Have you ever felt paralyzed by the number of choices, decisions, and tasks that lay before you? Depending on their lifestyles, many people feel this way.
Too many choices, decisions, and tasks are indicative of a complex lifestyle. Complexity requires energy to think through the various options and how they affect each other. Like a well-played chess game, there is satisfaction in devising a strategy and anticipating your future moves. Still, a constant stream of complexity can leave you feeling drained and exhausted.
Here, business leader Adam Ferrari shares five creative ways you can simplify your life and not compromise your life strategies.
Eliminate unimportant decisions
Two people may have two very different approaches to ordering food at a restaurant. For example, Marie enjoys eating out and looks forward to the total experience, including all the delicious options on the menu. She will carefully read each item and consider what will be just right for that evening’s meal.
On the other hand, Steve enjoys spending time with family and friends but doesn’t care what’s for dinner. He will start reading the menu until he finds the first thing that sounds good, and he stops at that point and looks no further. He has made his decision, and he can now focus on other things.
Neither of these restaurant menu strategies is better than the other but applying Steve’s process to the mundane decisions we all must make every day can significantly reduce the complexity of choosing between unimportant things.
Automate everything you can
Much of the complexity-induced stress and anxiety people feel comes from having too much to do and the fear of forgetting something important. Technology can help with both of these.
If there’s anything that technology can do well, it automates routine tasks and reminds us of things that we need to do. Before too long, we’ll all be able to buy an autonomous vehicle, so we won’t even need to engage in driving our cars, but until then, let technology do what it does best—things that don’t require the ability to reason.
A mini robot can vacuum your floor; that’s one less thing you need to think about. Your dog’s food and snacks can just show up on your doorstep before you run out. There’s another thing off your list.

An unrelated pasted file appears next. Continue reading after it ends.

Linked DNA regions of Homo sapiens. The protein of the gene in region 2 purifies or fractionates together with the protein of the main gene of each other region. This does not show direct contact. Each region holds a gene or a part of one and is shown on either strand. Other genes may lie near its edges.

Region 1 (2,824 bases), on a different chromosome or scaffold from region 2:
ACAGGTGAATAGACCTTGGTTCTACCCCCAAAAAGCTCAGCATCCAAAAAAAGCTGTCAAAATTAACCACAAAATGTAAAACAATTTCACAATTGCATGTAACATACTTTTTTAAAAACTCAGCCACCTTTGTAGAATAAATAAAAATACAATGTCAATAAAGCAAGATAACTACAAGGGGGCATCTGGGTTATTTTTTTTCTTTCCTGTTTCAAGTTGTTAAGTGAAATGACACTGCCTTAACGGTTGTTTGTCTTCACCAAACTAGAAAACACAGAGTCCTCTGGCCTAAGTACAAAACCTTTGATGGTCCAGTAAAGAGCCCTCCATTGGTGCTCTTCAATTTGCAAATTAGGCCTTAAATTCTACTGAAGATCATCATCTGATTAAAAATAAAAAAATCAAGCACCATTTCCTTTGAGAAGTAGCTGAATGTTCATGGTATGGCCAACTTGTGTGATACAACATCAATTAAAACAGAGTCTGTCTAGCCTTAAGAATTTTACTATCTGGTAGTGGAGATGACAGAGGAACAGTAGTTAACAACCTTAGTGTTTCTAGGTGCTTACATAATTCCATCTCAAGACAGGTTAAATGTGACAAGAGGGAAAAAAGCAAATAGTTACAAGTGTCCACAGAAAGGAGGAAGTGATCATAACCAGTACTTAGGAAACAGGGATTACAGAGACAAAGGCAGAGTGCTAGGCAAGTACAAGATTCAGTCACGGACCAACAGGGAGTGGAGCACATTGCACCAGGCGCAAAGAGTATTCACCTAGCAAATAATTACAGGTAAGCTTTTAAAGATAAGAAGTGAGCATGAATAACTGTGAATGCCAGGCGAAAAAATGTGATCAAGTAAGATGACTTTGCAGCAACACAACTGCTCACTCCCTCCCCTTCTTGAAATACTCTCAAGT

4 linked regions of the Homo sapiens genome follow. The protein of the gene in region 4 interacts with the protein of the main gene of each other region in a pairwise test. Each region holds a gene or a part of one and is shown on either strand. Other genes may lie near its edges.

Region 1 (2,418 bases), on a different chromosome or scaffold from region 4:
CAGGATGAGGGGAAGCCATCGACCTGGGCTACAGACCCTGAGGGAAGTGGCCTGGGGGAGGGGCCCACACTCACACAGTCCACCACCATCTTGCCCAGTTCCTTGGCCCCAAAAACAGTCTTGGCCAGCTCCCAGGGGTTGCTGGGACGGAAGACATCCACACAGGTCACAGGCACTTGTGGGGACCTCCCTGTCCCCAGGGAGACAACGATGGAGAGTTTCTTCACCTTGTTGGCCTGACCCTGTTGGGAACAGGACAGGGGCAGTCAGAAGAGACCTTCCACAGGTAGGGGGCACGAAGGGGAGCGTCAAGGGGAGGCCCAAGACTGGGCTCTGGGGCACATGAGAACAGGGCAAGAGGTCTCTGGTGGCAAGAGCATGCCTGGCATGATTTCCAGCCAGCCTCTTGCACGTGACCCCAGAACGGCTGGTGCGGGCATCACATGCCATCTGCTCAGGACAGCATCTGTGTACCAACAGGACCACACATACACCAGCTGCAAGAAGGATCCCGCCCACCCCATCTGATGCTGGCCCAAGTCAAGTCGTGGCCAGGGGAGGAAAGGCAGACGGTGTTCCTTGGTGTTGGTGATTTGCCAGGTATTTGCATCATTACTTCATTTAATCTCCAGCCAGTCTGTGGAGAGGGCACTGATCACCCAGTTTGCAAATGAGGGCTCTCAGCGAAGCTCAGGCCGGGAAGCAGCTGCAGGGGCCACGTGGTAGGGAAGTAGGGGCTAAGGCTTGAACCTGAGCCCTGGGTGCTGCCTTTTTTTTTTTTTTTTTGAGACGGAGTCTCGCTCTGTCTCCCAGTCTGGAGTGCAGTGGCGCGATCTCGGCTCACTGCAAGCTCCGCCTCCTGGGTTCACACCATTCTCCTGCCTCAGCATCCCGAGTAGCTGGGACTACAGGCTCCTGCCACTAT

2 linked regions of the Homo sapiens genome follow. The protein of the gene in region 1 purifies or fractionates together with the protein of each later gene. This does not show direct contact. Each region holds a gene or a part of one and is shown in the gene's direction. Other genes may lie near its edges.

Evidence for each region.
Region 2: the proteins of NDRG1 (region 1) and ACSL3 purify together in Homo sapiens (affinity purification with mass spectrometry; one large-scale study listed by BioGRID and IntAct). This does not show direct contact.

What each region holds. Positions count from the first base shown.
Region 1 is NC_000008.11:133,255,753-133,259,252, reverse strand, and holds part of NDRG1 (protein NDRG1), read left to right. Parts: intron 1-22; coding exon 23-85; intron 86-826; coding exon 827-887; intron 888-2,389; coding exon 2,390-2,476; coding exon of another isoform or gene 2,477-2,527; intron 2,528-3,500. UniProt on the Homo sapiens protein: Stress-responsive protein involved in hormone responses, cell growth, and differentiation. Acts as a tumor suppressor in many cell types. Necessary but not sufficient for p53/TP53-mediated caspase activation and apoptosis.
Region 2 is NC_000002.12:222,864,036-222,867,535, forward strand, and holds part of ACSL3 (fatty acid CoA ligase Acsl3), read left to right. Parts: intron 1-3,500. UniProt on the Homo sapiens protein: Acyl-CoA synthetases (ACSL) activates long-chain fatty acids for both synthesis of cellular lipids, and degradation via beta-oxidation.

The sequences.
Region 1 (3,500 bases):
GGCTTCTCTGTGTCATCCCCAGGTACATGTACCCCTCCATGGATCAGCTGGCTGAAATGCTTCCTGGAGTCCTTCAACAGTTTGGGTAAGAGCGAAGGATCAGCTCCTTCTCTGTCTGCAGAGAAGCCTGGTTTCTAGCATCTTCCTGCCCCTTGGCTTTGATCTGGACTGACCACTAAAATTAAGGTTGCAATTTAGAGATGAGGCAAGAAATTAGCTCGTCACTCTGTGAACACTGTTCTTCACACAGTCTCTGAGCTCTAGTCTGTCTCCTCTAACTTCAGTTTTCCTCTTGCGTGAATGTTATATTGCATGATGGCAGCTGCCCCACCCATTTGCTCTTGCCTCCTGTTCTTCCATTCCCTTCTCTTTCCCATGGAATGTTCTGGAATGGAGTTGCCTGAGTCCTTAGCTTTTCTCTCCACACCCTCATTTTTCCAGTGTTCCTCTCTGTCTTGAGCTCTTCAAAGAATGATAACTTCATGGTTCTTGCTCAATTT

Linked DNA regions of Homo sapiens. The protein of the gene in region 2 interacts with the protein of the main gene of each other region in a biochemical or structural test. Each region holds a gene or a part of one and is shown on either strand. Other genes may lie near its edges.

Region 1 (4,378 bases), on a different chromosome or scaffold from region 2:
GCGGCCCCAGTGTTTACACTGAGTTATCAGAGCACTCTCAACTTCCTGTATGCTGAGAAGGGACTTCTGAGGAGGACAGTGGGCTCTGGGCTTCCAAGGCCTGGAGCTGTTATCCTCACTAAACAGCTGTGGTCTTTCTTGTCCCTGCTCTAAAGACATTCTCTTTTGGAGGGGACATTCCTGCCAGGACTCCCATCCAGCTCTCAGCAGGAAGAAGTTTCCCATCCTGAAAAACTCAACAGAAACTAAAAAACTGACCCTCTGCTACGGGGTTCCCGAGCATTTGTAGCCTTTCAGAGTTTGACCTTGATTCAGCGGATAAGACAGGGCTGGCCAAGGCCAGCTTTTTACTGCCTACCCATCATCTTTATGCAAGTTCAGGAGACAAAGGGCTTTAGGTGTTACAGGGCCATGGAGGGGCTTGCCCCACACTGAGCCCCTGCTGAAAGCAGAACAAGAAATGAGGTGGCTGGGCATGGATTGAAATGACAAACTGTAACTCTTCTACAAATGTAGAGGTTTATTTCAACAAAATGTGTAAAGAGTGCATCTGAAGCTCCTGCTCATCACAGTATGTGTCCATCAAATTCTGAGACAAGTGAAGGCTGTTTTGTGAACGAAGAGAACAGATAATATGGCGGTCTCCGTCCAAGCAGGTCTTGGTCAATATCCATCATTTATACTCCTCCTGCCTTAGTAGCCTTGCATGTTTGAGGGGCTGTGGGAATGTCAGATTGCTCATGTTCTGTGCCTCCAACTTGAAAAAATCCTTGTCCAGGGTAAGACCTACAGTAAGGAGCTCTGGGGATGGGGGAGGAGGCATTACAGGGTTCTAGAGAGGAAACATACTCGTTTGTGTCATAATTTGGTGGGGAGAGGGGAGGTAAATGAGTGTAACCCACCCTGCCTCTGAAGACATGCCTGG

If you spend a lot of time mentally running through lists of things you need to do, automate the things you can, and then use technology to create reminders for other routine tasks. Automation and digital reminders will reduce the complexity in your life and allow you to focus on more critical and productive aspects of your life.
You’d be surprised by how much stuff most of us have that we don’t need and how freeing it is to get rid of all but the essentials.
I asked a man one day about the big thick wallet he always carried. He was a friend, so I asked him to show me what he carried around with him. As we examined the contents of his wallet, we found several credit cards, months-old receipts, a little cash, some business cards—some his and some he had collected from others, and various other cards like auto and medical insurance.
We talked about how much more comfortable he would be if he didn’t need to sit on a stack of cards and paper all day. He agreed that would be wonderful, but what about the stuff he needed—you know, just in case. I asked him to think about what would happen if he lost his wallet. That idea was quite unsettling to him, so I asked him if the important things in his wallet were safer there or at home. He immediately saw where the conversation was going and agreed to see if he could de-junk his wallet.
The next time we met, he was ecstatic. He now carried a skinny wallet with a bit of cash and one credit card. He had been doing so for several weeks and said he never missed anything that he now left safe at home.
This idea applies to our homes, offices, vehicles, and even relationships. Be sure to use reason, but our lives can be simplified if we follow the advice of Japanese organizing consultant, author, and TV show host Marie Kondo—if it doesn’t spark joy, throw it out. Or maybe better stated, if it adds complexity to your life, reevaluate if you need it.